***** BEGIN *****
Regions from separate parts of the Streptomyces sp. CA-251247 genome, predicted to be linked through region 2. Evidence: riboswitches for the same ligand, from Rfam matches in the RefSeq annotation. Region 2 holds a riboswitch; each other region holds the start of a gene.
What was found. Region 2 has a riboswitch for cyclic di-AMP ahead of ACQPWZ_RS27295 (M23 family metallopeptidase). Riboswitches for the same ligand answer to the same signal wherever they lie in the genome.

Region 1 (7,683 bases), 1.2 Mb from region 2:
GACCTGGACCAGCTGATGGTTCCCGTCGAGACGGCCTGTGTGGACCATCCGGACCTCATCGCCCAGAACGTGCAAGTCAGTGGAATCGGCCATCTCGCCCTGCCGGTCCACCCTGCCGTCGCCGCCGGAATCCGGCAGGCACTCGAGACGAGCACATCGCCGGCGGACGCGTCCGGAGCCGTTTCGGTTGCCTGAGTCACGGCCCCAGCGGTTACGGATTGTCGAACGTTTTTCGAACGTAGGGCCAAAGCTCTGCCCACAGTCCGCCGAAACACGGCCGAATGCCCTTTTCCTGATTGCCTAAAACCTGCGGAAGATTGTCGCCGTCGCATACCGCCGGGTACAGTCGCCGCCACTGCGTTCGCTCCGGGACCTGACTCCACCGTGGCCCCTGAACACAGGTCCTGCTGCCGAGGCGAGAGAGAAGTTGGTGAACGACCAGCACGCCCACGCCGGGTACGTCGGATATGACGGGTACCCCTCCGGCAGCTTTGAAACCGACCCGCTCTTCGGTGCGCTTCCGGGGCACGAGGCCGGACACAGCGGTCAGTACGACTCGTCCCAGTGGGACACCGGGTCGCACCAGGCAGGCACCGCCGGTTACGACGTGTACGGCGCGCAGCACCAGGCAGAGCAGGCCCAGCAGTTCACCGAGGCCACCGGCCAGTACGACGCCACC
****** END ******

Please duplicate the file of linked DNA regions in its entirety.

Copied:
Regions from separate parts of the Streptomyces sp. CA-251247 genome, predicted to be linked through region 2. Evidence: riboswitches for the same ligand, from Rfam matches in the RefSeq annotation. Region 2 holds a riboswitch; each other region holds the start of a gene.
What was found. Region 2 has a riboswitch for cyclic di-AMP ahead of ACQPWZ_RS27295 (M23 family metallopeptidase). Riboswitches for the same ligand answer to the same signal wherever they lie in the genome.

Region 1 (7,683 bases), 1.2 Mb from region 2:
GACCTGGACCAGCTGATGGTTCCCGTCGAGACGGCCTGTGTGGACCATCCGGACCTCATCGCCCAGAACGTGCAAGTCAGTGGAATCGGCCATCTCGCCCTGCCGGTCCACCCTGCCGTCGCCGCCGGAATCCGGCAGGCACTCGAGACGAGCACATCGCCGGCGGACGCGTCCGGAGCCGTTTCGGTTGCCTGAGTCACGGCCCCAGCGGTTACGGATTGTCGAACGTTTTTCGAACGTAGGGCCAAAGCTCTGCCCACAGTCCGCCGAAACACGGCCGAATGCCCTTTTCCTGATTGCCTAAAACCTGCGGAAGATTGTCGCCGTCGCATACCGCCGGGTACAGTCGCCGCCACTGCGTTCGCTCCGGGACCTGACTCCACCGTGGCCCCTGAACACAGGTCCTGCTGCCGAGGCGAGAGAGAAGTTGGTGAACGACCAGCACGCCCACGCCGGGTACGTCGGATATGACGGGTACCCCTCCGGCAGCTTTGAAACCGACCCGCTCTTCGGTGCGCTTCCGGGGCACGAGGCCGGACACAGCGGTCAGTACGACTCGTCCCAGTGGGACACCGGGTCGCACCAGGCAGGCACCGCCGGTTACGACGTGTACGGCGCGCAGCACCAGGCAGAGCAGGCCCAGCAGTTCACCGAGGCCACCGGCCAGTACGACGCCACC